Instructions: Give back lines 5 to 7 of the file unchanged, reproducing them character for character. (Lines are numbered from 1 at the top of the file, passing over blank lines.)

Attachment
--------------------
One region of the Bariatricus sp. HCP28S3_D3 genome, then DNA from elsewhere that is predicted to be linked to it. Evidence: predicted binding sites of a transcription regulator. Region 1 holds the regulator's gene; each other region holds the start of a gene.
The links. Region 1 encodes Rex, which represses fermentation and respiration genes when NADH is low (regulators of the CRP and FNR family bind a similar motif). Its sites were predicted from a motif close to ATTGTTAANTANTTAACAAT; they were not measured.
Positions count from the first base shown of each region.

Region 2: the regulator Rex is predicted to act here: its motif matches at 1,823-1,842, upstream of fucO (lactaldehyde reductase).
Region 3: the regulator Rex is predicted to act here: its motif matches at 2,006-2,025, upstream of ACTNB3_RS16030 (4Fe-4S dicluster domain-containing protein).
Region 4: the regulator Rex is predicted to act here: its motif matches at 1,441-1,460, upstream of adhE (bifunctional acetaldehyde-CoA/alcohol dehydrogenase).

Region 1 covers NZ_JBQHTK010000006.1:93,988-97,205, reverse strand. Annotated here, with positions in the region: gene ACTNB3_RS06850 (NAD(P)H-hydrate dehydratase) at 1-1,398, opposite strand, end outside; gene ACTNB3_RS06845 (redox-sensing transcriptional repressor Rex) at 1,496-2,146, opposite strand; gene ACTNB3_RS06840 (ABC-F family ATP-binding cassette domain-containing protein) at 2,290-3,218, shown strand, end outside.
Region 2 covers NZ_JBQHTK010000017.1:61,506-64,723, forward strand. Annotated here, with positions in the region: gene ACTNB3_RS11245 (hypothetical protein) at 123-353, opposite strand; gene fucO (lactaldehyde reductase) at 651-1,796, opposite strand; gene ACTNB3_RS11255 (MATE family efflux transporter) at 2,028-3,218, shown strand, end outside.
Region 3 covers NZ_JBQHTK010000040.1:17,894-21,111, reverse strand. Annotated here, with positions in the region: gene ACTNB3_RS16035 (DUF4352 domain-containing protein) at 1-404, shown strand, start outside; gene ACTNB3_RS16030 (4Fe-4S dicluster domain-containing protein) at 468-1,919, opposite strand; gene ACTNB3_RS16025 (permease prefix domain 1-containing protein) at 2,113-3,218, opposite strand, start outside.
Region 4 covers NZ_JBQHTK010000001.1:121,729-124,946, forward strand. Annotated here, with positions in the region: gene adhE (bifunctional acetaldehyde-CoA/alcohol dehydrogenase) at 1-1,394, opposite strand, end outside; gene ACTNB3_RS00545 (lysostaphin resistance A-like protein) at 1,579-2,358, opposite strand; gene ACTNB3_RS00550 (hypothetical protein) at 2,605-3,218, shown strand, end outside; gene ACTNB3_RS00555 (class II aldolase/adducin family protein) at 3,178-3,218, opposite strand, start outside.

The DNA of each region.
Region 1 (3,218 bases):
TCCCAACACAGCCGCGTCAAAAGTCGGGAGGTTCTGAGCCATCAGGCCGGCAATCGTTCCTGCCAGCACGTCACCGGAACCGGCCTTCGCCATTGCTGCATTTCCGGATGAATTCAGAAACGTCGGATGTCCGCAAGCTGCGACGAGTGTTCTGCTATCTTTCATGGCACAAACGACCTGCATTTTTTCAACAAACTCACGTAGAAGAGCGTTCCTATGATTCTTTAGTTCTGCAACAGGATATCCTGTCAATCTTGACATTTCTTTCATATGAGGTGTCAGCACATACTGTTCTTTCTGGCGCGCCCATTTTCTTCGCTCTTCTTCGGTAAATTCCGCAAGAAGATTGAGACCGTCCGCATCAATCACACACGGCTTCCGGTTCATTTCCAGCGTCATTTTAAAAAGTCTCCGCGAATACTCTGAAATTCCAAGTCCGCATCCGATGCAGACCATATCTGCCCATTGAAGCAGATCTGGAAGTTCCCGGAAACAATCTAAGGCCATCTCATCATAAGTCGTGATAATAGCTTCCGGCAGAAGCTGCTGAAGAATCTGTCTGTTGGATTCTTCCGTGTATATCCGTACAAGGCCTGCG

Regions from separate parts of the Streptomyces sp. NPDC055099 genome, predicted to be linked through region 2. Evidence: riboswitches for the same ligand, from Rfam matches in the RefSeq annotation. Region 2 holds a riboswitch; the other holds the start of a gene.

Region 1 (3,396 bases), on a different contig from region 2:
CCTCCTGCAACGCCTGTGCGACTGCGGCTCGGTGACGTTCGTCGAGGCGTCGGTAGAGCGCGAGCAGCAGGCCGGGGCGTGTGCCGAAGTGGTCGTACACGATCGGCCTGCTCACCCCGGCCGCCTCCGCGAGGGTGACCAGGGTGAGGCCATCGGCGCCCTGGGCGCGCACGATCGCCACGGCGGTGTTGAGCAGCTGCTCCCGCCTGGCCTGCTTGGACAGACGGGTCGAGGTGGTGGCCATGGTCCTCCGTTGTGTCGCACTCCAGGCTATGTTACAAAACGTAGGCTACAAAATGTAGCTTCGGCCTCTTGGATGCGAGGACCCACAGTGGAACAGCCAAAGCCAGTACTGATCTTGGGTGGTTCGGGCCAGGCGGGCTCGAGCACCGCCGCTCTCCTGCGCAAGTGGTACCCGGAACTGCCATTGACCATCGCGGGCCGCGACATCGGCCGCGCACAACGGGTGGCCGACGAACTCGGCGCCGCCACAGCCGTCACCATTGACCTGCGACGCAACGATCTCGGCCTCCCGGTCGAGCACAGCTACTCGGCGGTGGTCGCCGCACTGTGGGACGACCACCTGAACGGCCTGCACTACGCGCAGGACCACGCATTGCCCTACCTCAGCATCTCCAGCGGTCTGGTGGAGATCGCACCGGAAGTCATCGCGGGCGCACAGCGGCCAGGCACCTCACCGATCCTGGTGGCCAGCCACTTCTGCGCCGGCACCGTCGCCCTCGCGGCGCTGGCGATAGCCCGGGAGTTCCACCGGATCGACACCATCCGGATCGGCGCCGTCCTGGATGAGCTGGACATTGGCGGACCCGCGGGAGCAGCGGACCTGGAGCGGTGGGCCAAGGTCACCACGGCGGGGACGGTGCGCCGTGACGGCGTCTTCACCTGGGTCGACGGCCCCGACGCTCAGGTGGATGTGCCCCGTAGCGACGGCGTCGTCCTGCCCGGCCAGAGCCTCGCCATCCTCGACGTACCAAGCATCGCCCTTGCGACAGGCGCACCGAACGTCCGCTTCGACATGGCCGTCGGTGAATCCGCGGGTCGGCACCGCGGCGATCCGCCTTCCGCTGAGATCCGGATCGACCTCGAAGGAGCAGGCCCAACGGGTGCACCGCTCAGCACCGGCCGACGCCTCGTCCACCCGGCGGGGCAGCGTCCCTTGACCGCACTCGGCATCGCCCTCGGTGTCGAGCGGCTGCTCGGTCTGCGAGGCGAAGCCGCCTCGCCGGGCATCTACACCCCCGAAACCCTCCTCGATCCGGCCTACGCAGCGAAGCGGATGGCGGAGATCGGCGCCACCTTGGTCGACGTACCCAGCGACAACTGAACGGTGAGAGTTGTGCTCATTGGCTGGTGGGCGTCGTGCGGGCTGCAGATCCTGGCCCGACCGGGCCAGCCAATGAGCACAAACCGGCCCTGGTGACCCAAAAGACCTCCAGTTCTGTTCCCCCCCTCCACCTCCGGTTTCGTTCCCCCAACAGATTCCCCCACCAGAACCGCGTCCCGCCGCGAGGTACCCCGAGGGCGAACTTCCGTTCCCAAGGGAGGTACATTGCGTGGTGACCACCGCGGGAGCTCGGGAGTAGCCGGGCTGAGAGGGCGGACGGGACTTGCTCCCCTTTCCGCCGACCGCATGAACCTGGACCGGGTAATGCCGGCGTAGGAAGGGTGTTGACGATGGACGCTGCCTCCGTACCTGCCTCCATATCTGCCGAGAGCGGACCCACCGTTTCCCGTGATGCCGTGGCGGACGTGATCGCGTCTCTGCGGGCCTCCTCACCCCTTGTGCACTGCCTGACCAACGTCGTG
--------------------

Region 3: the regulator Rex is predicted to act here: its motif matches at 2,006-2,025, upstream of ACTNB3_RS16030 (4Fe-4S dicluster domain-containing protein).
Region 4: the regulator Rex is predicted to act here: its motif matches at 1,441-1,460, upstream of adhE (bifunctional acetaldehyde-CoA/alcohol dehydrogenase).

Region 1 covers NZ_JBQHTK010000006.1:93,988-97,205, reverse strand. Annotated here, with positions in the region: gene ACTNB3_RS06850 (NAD(P)H-hydrate dehydratase) at 1-1,398, opposite strand, end outside; gene ACTNB3_RS06845 (redox-sensing transcriptional repressor Rex) at 1,496-2,146, opposite strand; gene ACTNB3_RS06840 (ABC-F family ATP-binding cassette domain-containing protein) at 2,290-3,218, shown strand, end outside.